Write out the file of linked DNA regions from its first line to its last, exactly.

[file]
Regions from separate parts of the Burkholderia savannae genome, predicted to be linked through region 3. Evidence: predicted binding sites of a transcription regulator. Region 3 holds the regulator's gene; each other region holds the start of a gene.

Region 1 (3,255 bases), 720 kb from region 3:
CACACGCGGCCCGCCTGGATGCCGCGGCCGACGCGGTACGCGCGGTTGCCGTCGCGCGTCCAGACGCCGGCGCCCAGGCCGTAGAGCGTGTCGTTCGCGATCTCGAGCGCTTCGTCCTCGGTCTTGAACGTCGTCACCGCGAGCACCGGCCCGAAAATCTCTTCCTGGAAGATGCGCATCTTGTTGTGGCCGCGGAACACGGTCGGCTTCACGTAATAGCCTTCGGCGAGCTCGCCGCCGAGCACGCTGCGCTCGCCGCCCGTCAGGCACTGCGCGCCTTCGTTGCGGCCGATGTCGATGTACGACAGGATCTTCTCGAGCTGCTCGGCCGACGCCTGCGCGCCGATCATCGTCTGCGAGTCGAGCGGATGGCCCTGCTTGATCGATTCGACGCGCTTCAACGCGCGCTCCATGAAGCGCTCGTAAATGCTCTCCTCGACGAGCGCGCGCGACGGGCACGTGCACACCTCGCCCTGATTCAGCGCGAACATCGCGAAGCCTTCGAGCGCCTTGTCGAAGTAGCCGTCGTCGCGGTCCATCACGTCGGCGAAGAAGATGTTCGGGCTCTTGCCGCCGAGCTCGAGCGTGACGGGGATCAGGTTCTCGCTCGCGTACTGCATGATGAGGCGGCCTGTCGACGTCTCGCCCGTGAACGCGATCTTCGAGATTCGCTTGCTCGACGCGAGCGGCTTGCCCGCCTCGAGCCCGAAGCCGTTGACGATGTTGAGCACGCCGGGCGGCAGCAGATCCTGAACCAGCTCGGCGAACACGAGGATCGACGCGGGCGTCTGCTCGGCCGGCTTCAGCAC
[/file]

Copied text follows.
Regions from separate parts of the Burkholderia savannae genome, predicted to be linked through region 3. Evidence: predicted binding sites of a transcription regulator. Region 3 holds the regulator's gene; each other region holds the start of a gene.

Region 1 (3,255 bases), 720 kb from region 3:
CACACGCGGCCCGCCTGGATGCCGCGGCCGACGCGGTACGCGCGGTTGCCGTCGCGCGTCCAGACGCCGGCGCCCAGGCCGTAGAGCGTGTCGTTCGCGATCTCGAGCGCTTCGTCCTCGGTCTTGAACGTCGTCACCGCGAGCACCGGCCCGAAAATCTCTTCCTGGAAGATGCGCATCTTGTTGTGGCCGCGGAACACGGTCGGCTTCACGTAATAGCCTTCGGCGAGCTCGCCGCCGAGCACGCTGCGCTCGCCGCCCGTCAGGCACTGCGCGCCTTCGTTGCGGCCGATGTCGATGTACGACAGGATCTTCTCGAGCTGCTCGGCCGACGCCTGCGCGCCGATCATCGTCTGCGAGTCGAGCGGATGGCCCTGCTTGATCGATTCGACGCGCTTCAACGCGCGCTCCATGAAGCGCTCGTAAATGCTCTCCTCGACGAGCGCGCGCGACGGGCACGTGCACACCTCGCCCTGATTCAGCGCGAACATCGCGAAGCCTTCGAGCGCCTTGTCGAAGTAGCCGTCGTCGCGGTCCATCACGTCGGCGAAGAAGATGTTCGGGCTCTTGCCGCCGAGCTCGAGCGTGACGGGGATCAGGTTCTCGCTCGCGTACTGCATGATGAGGCGGCCTGTCGACGTCTCGCCCGTGAACGCGATCTTCGAGATTCGCTTGCTCGACGCGAGCGGCTTGCCCGCCTCGAGCCCGAAGCCGTTGACGATGTTGAGCACGCCGGGCGGCAGCAGATCCTGAACCAGCTCGGCGAACACGAGGATCGACGCGGGCGTCTGCTCGGCCGGCTTCAGCAC